Fyvie Castle in Grampian is one of Scotland’s most iconic castles. Problems came to light in the 1990s when cracks appeared in the walls of the Seton Tower. The cause dates from the 18th century when fireplaces and chimney flues were inserted in the thin walls. By 2000, there was real danger of collapse when the walls started to bulge and, as an emergency measure, steel bands were used to secure them. Now the National Trust for Scotland has applied for permission to retain these bands while the castle is further investigated.
Fyvie Castle's stunning facade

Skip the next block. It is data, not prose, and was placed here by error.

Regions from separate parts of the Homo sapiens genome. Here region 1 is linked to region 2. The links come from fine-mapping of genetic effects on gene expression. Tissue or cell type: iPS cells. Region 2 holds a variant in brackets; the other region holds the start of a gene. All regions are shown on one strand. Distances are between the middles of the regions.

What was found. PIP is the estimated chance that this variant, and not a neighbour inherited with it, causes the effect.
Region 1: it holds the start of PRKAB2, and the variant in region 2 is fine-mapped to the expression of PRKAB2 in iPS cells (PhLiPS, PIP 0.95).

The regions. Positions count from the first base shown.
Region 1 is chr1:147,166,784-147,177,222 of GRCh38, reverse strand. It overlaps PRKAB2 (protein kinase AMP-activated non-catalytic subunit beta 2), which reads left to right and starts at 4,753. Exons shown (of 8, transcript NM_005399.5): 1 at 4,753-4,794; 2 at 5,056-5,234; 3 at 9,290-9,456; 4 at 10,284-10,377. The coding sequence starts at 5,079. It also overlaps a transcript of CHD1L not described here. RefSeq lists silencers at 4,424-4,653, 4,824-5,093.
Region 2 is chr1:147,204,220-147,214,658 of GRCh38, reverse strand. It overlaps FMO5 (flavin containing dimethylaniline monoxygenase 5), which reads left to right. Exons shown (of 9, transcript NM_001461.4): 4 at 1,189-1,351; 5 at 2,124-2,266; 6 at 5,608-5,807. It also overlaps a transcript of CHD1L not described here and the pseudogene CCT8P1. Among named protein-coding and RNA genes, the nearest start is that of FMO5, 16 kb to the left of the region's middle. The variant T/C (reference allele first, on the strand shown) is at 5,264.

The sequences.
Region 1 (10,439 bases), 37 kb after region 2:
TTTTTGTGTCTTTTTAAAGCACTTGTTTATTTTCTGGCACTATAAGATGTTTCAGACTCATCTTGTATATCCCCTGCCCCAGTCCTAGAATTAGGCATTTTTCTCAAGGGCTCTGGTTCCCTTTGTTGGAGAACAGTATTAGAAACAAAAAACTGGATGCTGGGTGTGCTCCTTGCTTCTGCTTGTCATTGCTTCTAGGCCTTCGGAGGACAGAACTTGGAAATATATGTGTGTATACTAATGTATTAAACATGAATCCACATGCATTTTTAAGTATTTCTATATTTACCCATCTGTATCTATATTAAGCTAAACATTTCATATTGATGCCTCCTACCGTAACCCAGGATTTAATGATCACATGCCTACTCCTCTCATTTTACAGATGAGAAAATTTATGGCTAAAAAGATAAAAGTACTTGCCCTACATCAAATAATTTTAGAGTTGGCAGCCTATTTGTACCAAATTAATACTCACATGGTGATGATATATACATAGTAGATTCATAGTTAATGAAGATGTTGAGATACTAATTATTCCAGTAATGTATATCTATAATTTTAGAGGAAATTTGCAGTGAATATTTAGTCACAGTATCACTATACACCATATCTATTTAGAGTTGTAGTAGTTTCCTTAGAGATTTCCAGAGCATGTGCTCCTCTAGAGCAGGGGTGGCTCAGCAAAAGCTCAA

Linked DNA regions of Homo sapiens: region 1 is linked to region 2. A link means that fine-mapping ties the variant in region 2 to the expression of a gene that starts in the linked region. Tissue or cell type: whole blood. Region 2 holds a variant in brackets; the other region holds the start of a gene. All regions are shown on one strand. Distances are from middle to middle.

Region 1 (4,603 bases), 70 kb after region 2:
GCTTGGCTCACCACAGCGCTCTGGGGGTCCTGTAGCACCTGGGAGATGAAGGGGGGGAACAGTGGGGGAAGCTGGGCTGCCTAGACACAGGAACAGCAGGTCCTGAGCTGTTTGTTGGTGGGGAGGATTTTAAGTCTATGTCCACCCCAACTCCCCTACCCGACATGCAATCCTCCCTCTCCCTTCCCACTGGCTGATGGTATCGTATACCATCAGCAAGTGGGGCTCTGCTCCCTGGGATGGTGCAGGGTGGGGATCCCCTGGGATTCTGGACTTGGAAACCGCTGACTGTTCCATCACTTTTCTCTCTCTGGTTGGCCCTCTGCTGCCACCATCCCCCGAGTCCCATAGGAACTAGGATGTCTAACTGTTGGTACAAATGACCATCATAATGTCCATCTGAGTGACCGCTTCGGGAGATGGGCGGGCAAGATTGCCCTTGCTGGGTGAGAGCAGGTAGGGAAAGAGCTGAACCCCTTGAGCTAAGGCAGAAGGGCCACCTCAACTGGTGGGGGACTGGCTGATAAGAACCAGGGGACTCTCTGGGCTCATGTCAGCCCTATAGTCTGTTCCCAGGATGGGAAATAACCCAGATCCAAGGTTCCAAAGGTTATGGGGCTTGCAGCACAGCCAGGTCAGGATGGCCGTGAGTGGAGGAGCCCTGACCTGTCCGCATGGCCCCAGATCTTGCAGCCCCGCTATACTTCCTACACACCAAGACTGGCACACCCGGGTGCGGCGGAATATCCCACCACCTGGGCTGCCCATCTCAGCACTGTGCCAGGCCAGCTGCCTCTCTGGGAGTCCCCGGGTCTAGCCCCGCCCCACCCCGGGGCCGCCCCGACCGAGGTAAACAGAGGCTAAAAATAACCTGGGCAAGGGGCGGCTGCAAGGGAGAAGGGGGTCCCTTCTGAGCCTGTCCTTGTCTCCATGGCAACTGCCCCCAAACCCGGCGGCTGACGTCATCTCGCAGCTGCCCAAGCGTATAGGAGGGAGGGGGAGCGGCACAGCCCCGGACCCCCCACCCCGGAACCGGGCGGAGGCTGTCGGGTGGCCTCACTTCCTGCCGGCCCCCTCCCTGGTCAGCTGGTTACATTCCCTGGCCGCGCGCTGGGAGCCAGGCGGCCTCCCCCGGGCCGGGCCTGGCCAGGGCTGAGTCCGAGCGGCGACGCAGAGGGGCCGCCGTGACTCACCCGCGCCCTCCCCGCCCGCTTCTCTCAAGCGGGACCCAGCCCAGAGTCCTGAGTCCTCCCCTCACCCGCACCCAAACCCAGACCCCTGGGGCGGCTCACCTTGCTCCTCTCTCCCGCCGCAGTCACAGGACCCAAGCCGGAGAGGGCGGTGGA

Fyvie dates back to the 13th century but what is so appealing today is the work carried out much later by Alexander Seton in 1599 which forms the show façade. In Edwardian times the interior of Fyvie was heavily ‘Balmoralised’ but this simply adds to its charm and marks yet another stage in its long life.
Fyvie Castle's walls were in real danger of collapse
Article by SCA member Brian McGarrigle